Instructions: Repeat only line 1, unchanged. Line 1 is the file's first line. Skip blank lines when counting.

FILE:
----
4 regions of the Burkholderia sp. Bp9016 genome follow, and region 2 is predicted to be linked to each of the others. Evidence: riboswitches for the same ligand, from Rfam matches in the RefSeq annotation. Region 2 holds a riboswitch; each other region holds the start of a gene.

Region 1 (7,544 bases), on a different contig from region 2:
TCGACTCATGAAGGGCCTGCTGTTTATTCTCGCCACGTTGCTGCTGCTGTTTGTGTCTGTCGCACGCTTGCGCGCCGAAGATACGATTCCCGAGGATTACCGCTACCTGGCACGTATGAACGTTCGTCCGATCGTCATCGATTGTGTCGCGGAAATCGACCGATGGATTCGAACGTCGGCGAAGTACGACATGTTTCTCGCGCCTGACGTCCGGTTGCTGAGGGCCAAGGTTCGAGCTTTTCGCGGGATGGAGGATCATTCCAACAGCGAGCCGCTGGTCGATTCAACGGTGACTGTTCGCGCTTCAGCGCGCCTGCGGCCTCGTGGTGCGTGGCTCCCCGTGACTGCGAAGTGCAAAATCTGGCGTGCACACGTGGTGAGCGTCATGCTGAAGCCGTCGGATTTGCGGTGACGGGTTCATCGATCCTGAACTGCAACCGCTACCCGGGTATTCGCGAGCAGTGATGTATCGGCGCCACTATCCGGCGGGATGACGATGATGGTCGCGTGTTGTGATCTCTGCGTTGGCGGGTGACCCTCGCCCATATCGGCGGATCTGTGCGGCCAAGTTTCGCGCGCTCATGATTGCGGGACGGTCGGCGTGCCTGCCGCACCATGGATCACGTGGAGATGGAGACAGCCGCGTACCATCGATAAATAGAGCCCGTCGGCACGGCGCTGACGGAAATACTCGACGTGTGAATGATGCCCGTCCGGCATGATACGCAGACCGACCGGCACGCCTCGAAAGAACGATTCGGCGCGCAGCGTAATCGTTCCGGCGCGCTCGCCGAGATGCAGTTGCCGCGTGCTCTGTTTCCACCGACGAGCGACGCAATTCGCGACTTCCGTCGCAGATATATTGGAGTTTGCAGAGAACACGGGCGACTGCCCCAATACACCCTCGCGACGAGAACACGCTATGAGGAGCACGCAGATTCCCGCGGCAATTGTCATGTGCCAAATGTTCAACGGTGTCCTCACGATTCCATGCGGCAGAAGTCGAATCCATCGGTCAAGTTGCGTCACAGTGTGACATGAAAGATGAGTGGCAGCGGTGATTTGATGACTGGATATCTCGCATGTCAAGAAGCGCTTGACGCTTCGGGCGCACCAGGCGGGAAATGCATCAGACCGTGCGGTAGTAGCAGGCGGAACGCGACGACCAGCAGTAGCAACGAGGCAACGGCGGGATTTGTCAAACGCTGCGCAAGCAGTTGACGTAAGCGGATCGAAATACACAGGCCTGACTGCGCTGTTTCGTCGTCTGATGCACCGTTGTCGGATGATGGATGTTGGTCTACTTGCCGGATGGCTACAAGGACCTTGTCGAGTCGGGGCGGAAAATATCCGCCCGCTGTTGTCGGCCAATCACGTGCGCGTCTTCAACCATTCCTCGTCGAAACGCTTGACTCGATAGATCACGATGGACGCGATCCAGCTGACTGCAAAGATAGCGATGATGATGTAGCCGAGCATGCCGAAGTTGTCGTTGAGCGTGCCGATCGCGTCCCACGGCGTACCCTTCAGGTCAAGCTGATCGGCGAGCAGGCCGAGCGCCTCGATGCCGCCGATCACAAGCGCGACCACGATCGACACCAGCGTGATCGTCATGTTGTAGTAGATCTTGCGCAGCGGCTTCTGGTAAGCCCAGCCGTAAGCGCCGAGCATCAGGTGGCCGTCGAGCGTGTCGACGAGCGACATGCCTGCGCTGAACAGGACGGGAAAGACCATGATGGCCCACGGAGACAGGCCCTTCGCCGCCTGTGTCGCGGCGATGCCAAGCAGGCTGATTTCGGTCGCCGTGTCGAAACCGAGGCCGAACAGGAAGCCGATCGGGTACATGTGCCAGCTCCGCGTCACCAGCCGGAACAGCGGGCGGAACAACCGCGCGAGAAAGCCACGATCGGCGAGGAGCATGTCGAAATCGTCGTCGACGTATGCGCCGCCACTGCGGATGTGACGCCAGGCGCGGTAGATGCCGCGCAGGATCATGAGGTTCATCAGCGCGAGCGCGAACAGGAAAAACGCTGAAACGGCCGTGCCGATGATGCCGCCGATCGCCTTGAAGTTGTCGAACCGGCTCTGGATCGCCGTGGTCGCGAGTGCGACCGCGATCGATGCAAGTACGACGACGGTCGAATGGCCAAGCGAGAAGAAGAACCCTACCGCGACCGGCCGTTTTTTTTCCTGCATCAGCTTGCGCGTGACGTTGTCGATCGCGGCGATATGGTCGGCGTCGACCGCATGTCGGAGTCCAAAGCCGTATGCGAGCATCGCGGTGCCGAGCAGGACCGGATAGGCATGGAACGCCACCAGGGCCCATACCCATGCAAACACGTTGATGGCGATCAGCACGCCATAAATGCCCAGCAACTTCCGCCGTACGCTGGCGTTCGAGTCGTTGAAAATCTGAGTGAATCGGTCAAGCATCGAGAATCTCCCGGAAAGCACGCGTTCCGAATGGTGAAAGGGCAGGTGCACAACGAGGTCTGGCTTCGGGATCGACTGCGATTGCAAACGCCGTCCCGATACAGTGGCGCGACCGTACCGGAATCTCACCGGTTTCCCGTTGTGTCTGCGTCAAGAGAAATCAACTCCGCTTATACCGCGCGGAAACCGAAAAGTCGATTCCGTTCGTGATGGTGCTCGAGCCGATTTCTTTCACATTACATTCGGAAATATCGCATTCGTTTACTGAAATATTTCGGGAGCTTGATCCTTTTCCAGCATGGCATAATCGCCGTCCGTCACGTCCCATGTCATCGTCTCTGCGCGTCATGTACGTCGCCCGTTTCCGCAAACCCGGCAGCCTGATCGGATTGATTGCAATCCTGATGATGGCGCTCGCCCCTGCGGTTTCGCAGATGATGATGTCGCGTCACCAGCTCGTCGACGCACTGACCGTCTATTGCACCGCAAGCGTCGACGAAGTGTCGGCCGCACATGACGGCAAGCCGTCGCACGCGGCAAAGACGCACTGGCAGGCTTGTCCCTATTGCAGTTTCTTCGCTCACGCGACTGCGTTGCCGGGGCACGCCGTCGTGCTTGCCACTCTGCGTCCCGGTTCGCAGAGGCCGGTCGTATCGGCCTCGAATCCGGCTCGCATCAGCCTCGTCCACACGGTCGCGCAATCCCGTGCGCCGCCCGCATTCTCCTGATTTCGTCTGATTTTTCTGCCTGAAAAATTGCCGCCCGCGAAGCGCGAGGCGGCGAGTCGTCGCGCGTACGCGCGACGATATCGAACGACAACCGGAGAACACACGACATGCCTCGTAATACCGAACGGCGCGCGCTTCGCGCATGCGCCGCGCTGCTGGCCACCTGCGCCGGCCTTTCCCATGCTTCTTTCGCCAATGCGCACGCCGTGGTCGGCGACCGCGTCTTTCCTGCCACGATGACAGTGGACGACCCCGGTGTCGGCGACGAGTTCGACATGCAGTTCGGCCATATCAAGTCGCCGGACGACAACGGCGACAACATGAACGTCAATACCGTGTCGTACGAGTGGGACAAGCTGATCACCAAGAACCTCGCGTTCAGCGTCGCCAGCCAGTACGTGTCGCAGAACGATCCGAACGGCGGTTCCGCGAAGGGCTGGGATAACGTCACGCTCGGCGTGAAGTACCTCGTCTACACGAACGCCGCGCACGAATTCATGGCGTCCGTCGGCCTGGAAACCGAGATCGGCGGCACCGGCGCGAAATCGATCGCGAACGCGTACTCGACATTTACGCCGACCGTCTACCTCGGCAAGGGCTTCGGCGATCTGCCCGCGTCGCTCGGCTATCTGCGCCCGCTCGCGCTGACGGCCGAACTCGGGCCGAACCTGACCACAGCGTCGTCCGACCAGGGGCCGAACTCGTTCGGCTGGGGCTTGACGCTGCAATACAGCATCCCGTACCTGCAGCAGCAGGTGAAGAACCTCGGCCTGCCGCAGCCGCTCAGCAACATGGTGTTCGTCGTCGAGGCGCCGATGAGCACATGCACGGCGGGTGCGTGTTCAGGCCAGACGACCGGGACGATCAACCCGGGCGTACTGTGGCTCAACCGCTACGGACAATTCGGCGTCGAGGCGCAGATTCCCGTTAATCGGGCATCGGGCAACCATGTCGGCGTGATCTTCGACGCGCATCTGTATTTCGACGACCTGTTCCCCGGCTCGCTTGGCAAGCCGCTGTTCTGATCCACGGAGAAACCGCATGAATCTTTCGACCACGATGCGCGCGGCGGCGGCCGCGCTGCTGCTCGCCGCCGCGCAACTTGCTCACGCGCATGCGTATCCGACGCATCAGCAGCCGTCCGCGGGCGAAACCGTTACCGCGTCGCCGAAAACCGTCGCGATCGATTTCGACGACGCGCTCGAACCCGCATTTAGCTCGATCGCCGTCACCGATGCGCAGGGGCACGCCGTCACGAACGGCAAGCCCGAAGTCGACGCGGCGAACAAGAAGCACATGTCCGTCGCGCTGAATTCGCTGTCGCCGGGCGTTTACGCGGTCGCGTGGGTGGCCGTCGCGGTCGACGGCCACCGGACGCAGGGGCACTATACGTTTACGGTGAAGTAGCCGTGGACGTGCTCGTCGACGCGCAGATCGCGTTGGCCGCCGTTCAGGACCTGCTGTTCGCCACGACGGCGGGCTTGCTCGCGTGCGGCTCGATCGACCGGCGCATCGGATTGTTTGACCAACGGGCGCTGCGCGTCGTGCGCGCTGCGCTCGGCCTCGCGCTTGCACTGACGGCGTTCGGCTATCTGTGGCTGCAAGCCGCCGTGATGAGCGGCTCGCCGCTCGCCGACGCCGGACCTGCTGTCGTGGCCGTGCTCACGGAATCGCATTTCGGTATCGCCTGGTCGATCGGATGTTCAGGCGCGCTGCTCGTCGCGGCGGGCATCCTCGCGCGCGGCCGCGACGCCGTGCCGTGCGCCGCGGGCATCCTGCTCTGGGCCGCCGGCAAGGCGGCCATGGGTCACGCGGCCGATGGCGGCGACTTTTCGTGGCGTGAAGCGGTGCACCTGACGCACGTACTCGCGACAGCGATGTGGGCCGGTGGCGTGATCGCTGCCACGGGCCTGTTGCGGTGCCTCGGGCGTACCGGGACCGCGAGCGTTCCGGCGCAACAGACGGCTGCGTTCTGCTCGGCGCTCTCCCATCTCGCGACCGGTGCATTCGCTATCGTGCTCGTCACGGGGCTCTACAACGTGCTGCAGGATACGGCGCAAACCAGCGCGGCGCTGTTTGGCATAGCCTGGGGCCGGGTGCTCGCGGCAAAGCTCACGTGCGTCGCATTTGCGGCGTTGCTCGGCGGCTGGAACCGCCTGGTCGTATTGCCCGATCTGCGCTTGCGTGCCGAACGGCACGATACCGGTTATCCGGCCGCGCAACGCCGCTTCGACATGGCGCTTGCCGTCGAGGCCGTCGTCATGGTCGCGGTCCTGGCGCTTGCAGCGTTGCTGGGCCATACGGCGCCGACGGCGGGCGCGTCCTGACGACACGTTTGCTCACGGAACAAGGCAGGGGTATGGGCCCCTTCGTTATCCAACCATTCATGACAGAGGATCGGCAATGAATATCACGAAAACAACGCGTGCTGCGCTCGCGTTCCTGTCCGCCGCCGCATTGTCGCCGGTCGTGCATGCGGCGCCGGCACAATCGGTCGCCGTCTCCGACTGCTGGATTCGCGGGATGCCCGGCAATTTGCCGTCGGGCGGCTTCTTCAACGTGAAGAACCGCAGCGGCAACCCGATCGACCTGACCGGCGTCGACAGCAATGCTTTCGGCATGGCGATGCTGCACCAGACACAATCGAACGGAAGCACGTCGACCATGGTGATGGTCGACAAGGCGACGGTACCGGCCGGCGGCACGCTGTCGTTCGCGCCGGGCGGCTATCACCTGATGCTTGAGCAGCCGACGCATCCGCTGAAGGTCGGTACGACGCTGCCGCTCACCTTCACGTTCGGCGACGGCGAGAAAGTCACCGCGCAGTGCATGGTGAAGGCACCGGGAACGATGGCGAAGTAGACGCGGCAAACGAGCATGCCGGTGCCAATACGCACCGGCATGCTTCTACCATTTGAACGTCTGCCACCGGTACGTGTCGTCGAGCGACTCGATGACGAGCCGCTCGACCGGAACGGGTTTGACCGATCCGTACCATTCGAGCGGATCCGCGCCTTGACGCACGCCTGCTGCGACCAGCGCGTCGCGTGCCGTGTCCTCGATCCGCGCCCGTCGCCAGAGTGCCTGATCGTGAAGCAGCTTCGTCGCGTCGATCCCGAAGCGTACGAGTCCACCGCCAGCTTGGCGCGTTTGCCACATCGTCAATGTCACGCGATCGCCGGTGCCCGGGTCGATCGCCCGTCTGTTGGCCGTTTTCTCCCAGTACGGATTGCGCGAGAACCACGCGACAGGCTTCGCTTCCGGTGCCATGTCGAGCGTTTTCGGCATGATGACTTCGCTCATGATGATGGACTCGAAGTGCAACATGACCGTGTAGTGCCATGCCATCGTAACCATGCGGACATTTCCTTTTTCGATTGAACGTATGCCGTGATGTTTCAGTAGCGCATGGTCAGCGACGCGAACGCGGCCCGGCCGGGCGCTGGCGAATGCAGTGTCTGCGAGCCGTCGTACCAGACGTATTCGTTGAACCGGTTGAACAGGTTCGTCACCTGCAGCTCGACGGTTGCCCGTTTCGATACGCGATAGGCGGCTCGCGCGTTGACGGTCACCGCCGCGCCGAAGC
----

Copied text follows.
4 regions of the Burkholderia sp. Bp9016 genome follow, and region 2 is predicted to be linked to each of the others. Evidence: riboswitches for the same ligand, from Rfam matches in the RefSeq annotation. Region 2 holds a riboswitch; each other region holds the start of a gene.